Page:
Ancestry UK

Town Gaol, Saffron Walden, Essex

A Town Gaol occupied part of Saffron Walden's new town hall and court house which was opened in the Market Place in 1761. The accommodation may originally also have served as a Bridewell, or House of Correction. After the town's High Street workhouse was enlarged in 1798, the bridewell role was transferred there.

In 1812, James Neild reported on the gaol:

Gaoler, William Mynott, Town Cryer. Salary, 4l. 4s.

Prisoners, 1805, Aug. 22d, 1807, Aug. 29th, 1810, Aug. 29th, None.

Allowance, fourpence per day, in money.

The Gaol occupies two rooms under the Court-House. The entrance is by a lobby, paved with flag-stones, and guarded by iron palisades, which separates the Prisoners from the Street. The rooms are about 13 feet each by 10, and 8 feet 6 inches high, with a fire-place, and a covered sewer in each; lighted and ventilated by an iron-bar grated window, 2 feet 2 inches square, and both looking towards the Street. They have straw for bedding, laid on the boarded floors.

No firing is supplied. Water is brought in by the Gaoler. Although the Allowance is more liberal at the Bridewell, Prisoners generally prefer being confined here, on account of such Donations as they casually receive from persons in the Street

A government report in 1818 indicated that a new gaol and bridewell were shortly to be built in the town. However, that seems not to have happened and the workhouse site appears to have taken on both of these roles.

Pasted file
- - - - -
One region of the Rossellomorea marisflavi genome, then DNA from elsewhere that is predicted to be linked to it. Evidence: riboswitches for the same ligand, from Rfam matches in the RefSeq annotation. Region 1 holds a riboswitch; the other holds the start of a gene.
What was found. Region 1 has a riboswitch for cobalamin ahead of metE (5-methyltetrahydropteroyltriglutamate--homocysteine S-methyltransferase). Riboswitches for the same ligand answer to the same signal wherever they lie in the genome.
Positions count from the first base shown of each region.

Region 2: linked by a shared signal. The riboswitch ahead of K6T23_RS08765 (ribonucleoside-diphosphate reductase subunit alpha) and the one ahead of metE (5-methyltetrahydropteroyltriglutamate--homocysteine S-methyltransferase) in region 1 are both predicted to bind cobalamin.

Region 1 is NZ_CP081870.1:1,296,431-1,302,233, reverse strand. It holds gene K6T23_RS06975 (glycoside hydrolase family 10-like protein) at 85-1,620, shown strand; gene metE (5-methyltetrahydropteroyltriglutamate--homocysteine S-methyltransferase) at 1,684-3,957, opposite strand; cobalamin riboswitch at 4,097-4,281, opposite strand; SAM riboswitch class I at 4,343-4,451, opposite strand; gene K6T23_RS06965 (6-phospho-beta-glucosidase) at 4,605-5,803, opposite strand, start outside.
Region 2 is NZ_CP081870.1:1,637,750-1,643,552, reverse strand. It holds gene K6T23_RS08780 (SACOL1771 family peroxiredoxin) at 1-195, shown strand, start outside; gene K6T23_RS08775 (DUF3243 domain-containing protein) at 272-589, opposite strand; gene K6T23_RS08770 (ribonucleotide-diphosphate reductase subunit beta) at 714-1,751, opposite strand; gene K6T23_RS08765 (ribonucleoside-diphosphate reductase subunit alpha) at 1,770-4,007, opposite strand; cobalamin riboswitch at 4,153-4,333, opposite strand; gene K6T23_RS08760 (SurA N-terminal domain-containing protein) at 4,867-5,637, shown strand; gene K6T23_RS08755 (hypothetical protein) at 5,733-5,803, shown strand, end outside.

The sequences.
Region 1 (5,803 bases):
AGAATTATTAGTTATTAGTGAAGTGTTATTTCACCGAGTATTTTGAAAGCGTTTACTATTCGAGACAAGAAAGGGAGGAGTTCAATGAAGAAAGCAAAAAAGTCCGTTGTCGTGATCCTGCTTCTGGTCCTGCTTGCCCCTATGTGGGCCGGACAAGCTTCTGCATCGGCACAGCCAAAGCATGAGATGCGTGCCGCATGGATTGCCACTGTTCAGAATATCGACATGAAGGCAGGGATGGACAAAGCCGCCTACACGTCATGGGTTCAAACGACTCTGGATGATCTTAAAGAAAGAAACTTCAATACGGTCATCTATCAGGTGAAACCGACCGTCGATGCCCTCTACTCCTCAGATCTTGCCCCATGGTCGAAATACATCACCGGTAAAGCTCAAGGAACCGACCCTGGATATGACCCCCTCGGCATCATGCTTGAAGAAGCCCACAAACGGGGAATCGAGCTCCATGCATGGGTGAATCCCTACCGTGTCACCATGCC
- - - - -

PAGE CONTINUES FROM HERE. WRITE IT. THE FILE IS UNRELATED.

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  • No individual records identified for this establishment — any information welcome.
  • The National Archives, Kew, Richmond, Surrey, TW9 4DU. Has a wide variety of crime and prison records going back to the 1770s, including calendars of prisoners, prison registers and criminal registers.
  • Find My Past has digitized many of the National Archives' prison records, including prisoner-of-war records, plus a variety of local records including Manchester, York and Plymouth. More information.
  • Prison-related records on Ancestry UK include Prison Commission Records, 1770-1951, and local records from London, Swansea, Gloucesterhire and West Yorkshire. More information.
  • The Genealogist also has a number of National Archives' prison records. More information.


  • Prison Oracle - resources those involved in present-day UK prisons.
  • GOV.UK - UK Government's information on sentencing, probation and support for families.